I grew up in a white, conservative, Christian military town among the cornfields and dairy farms of western Wisconsin. We celebrated our veterans, waved American flags whenever we could, preferred white folk over people of color, were pro-life, and spoke frequently about God’s special blessing on the U.S.A.
In 1991, I viewed Operation Desert Storm through the lenses of seemingly trustworthy news sources. It was in the perspectives of news anchors and the politicians and pastors that they interviewed that I learned of the fusion of God and Country. Each seemed to celebrate our military might as they pointed to decisive and destructive victories as clear evidence of God’s special, preferential favor of America. Surely the American military was a messianic servant sent by God into the nations to rid them of evil and to point the way to democracy and, ultimately, to eternity.
I saved my allowance in order to purchase the complete set of Desert Storm trading cards. With camouflage borders, the cards portrayed Generals Norman Schwarzkopf and Colin Powell as international saviors who wielded the finest in military technology over Saddam Hussein and his seemingly inferior and very evil entourage.
The cosmic battle of good versus evil was being fought in Iraq and, thanks be to God and American G.I. Jesus, my team was winning.
I stood with tears in my eyes as the plane carrying our local soldiers broke through the clouds and landed on our local airstrip. My chest burst with pride when the plane doors opened and soldiers with familiar faces and names descended the stairs. Goosebumps the size of mountains formed on the skin of the welcoming community as “God Bless the USA” rang out over the loudspeakers.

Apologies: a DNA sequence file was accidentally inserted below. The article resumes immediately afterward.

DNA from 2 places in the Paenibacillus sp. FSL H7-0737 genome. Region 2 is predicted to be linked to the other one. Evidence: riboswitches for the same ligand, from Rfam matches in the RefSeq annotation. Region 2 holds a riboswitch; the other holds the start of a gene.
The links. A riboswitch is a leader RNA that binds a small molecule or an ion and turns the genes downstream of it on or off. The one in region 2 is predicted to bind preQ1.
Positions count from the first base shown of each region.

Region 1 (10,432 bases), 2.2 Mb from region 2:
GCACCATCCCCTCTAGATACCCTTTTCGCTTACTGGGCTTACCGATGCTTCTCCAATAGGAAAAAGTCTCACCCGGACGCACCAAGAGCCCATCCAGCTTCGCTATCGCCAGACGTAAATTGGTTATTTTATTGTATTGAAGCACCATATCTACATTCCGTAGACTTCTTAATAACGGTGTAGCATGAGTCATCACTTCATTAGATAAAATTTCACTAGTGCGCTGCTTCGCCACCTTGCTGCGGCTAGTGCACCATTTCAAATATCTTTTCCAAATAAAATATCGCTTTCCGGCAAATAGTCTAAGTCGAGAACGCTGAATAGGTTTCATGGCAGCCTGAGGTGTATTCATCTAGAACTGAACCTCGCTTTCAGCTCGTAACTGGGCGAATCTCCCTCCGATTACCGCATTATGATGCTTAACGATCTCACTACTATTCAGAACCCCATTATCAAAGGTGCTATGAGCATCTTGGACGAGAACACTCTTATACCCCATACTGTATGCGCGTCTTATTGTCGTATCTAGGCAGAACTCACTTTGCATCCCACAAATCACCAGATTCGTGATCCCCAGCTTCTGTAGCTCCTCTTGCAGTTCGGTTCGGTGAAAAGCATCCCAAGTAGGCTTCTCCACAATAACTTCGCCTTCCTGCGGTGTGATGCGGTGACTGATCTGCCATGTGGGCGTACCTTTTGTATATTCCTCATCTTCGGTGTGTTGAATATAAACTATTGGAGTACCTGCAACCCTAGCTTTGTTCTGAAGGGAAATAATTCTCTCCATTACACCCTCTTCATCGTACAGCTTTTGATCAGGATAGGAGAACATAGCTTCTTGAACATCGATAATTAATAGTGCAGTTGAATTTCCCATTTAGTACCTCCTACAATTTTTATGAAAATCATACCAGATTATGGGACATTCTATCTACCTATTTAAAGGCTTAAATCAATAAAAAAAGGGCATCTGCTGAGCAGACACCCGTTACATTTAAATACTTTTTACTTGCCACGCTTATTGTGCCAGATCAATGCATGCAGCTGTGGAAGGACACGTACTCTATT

God and Country. I didn’t know where one ended and the other began. While I thought I was Christian, I had, in fact, been discipled into what Andrew Whitehead and Samuel Perry refer to as Christian nationalism in their book, Taking America Back for God: Christian Nationalism in the United States.
While the authors do well to illustrate Christian nationalism in all of its various iterations, they define it succinctly as “a cultural framework—a collection of myths, traditions, symbols, narratives, and value systems—that idealizes and advocates a fusion of Christianity with American civic life.” Not synonymous with evangelicalism, white evangelicalism, conservatism, nor racism, Christian nationalism is a fierce fidelity to the nation-state that is baptized as Christian faithfulness. Or, as aptly stated by sociologist Philip Gorksi, “[Christian nationalism] is political idolatry dressed up as religious orthodoxy.”
Far from suggesting that every citizen of the United States adheres to Christian nationalism, the authors lift up for categories of US Americans who differ in their proximity and affection for its ideals. The four categories are Ambassadors, Accommodators, Resisters, and Rejecters. Rejectors “believe that there should be no connection between Christianity and politics” and utterly “repudiate the notion that the United States is a Christian nation.” Resisters are a bit less decisive than Rejecters. They lean toward opposing the idea that America was founded as a Christian nation and are uncertain about “allowing the display of religious symbols in public places.”Accommodators are very similar to Resisters with the exception that they lean toward accepting the idea that America was founded as a Christian nation and that this reality should, in some ways, shape our national ethic and politic. Lastly, Ambassadors wholeheartedly support Christian nationalism, believing without doubt that the United States “was founded upon Christian principles.”